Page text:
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Helping a Troubled Child Self-Soothe (Part Six-Final)

The information in this serial posting comes from psychologist Dr. James Sutton’s current work-in-progress, The Changing Behavior Book: a fresh approach to the difficult child. One of the chapters is on teaching troubled youngsters the skills of soothing themselves in times of difficulty. To read Dr. Sutton’s comments on this new book (which will also be available in e-book format), including a description of its 20 chapters, click here

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Helping a Troubled Child Self-Soothe (Part Six-Final)

“Automatic” Soothing

The capacity for a youngster to self-soothe is directly related to that child’s concept of themself. This concept is Self Concept, and the youngster’s evaluation of it makes up Self Esteem. When a youngster improves or gains in Self Concept, his ability to self-soothe improves also; they move together. It makes sense then that efforts at improving Self Concept would “automatically” boost skills of self-soothing.

In addition to Self Esteem, there are three other components to Self Concept: Body Self, Social Self and Cognitive Self. It’s not at all unusual for a youngster to struggle with one or more of these. Here’s where we can help.

Body Self relates to how a youngster views her physical appearance and presence in comparison to peers. Although we can’t always change every aspect of how our children look, the best appearance or correction possible is important, whether it be clothing, braces, eyeglasses or any number of things that enhance appearance and a sense of physical wholeness and functionality. In other instances, Body Self might be related to physical skills and abilities. Sports and athletics would be an example. Helping a youngster with these skills contributes powerfully to Body Self.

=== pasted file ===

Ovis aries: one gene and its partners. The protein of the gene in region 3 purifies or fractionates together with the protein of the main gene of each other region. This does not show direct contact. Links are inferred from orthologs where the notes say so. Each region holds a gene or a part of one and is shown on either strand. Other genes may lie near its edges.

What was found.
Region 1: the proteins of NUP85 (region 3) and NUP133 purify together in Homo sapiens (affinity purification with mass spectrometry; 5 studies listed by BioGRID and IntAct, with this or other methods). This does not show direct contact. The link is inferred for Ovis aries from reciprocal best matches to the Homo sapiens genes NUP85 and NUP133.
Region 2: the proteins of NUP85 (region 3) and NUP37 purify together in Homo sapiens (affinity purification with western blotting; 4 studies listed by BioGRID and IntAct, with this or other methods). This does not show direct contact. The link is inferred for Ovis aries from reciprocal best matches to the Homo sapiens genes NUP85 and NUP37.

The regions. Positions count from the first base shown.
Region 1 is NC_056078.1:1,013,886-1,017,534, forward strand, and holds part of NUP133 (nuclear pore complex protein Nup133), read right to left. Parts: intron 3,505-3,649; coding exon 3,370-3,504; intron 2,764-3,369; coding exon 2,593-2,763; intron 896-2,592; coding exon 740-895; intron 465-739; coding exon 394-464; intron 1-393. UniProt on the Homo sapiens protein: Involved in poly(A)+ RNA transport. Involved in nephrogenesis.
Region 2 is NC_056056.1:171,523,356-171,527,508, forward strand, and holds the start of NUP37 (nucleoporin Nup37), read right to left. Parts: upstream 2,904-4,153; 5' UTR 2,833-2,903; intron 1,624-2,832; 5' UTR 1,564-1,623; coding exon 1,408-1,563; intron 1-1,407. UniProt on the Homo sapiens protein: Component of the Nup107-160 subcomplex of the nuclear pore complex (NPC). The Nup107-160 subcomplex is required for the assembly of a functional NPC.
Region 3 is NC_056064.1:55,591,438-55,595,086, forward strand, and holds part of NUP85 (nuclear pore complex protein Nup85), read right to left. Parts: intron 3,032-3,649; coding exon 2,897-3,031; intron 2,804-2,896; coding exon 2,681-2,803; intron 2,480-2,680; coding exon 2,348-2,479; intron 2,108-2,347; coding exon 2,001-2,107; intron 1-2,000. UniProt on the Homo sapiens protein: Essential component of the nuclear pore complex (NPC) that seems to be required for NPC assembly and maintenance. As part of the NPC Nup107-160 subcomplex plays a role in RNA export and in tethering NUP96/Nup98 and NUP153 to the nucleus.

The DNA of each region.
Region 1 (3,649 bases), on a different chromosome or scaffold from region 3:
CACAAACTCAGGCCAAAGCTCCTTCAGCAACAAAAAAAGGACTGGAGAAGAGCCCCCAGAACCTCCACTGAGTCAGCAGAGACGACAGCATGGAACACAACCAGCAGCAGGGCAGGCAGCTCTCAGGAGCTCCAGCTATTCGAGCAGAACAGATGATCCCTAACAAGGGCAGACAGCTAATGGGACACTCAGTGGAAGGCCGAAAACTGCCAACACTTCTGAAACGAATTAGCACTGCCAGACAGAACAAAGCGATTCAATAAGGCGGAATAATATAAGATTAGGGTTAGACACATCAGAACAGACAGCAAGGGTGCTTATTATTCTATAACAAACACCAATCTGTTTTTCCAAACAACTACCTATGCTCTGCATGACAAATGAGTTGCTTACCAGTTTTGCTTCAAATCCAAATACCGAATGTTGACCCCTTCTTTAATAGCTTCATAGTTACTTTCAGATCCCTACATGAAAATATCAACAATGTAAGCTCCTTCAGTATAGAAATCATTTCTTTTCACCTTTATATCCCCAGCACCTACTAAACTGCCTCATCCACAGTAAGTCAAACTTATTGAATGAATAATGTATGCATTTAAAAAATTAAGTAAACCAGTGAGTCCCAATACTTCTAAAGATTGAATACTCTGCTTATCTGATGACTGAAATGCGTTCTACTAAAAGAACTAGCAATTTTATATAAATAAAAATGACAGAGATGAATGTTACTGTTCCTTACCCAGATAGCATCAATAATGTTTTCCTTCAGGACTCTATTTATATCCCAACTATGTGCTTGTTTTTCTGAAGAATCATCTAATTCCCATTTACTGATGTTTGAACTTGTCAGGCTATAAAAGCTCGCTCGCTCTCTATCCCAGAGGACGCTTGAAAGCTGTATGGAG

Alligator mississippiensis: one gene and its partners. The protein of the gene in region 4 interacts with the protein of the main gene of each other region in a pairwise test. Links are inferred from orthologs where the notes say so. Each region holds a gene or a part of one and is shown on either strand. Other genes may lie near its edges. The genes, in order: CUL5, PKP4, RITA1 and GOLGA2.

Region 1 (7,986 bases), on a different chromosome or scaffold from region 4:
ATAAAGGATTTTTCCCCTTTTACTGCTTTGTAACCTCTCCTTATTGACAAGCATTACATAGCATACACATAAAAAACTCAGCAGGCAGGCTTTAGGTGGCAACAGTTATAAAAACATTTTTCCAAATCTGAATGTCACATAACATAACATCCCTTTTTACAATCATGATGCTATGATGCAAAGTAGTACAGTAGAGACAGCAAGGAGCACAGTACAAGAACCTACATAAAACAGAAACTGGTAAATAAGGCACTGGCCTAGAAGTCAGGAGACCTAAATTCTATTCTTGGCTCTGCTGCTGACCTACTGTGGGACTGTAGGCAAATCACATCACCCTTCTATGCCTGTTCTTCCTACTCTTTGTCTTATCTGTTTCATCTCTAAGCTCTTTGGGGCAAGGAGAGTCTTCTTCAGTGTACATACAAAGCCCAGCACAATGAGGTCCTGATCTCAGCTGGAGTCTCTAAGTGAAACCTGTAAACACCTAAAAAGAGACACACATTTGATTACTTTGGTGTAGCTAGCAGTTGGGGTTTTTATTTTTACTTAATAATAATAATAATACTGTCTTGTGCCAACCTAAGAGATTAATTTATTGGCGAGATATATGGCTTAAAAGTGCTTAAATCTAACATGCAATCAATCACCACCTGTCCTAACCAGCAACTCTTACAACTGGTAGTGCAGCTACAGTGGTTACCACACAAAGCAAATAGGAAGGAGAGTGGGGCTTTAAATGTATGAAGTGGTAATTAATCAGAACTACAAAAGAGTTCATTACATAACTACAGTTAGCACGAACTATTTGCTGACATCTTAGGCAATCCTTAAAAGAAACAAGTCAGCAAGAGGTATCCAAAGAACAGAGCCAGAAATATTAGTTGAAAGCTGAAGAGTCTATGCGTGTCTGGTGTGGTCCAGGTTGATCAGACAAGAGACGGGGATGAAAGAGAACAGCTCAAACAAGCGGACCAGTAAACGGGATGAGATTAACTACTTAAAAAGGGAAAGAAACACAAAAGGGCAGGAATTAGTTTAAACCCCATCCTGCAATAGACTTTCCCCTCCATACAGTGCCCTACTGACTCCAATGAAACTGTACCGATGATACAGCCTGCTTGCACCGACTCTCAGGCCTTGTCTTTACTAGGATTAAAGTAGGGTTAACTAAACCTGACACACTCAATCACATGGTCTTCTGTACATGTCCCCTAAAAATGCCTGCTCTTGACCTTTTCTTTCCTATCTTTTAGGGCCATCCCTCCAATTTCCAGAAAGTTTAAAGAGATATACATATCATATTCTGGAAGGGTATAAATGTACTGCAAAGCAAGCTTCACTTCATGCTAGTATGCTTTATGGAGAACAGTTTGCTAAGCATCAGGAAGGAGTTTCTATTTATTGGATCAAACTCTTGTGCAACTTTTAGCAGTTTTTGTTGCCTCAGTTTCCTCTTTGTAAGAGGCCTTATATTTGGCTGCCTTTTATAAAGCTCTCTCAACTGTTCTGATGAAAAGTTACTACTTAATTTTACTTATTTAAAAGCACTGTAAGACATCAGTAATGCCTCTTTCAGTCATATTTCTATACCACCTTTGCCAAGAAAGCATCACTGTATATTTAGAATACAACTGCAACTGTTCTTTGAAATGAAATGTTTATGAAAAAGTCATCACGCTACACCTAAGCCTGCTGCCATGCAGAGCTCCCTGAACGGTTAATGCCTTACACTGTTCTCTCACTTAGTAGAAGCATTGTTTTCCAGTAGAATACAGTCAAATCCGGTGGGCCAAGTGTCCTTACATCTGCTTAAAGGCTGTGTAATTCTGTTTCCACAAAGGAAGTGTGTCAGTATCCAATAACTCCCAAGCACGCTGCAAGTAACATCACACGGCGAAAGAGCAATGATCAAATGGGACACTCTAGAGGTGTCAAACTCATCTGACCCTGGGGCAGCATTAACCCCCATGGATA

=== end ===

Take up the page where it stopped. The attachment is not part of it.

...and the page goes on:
Social Self reflects a youngster’s comfort in being around and interacting with others. Like any other skill, it can be developed. Consider also how Social Self is critical to self-soothing. If a youngster is socially adept enough to ask other for help or assistance, they are getting the soothing they seek.

Cogntive Self is closely tied to self-soothing. It’s the ability to use skills of thinking and accumulated knowledge to solve problems and issues. A child who is failing in school is experiencing a major problem with Cognitive Self. Helping a child with homework or finding for them a good tutor address Cognitive Self. The practice of commenting on a youngster’s good decision making addresses Cognitive Self and encourages the child to keep up the effort.  A child with a stronger Cognitive Self finds it easier to self-soothe.

All four of these, Self Esteem, Body Self, Social Self and Cognitive Self are all inter-related. When we improve a youngster’s capacity in one or more of them, the whole Self Concept receives a boost. When that happens, improved skills of self-soothing follow “automatically”.

(To read about my informative 73 page e-book, Improving a Youngster’s Self-Esteem, click here. It gets into much more detail on the subject.)

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James Sutton, Psychologist                     http://www.docspeak.com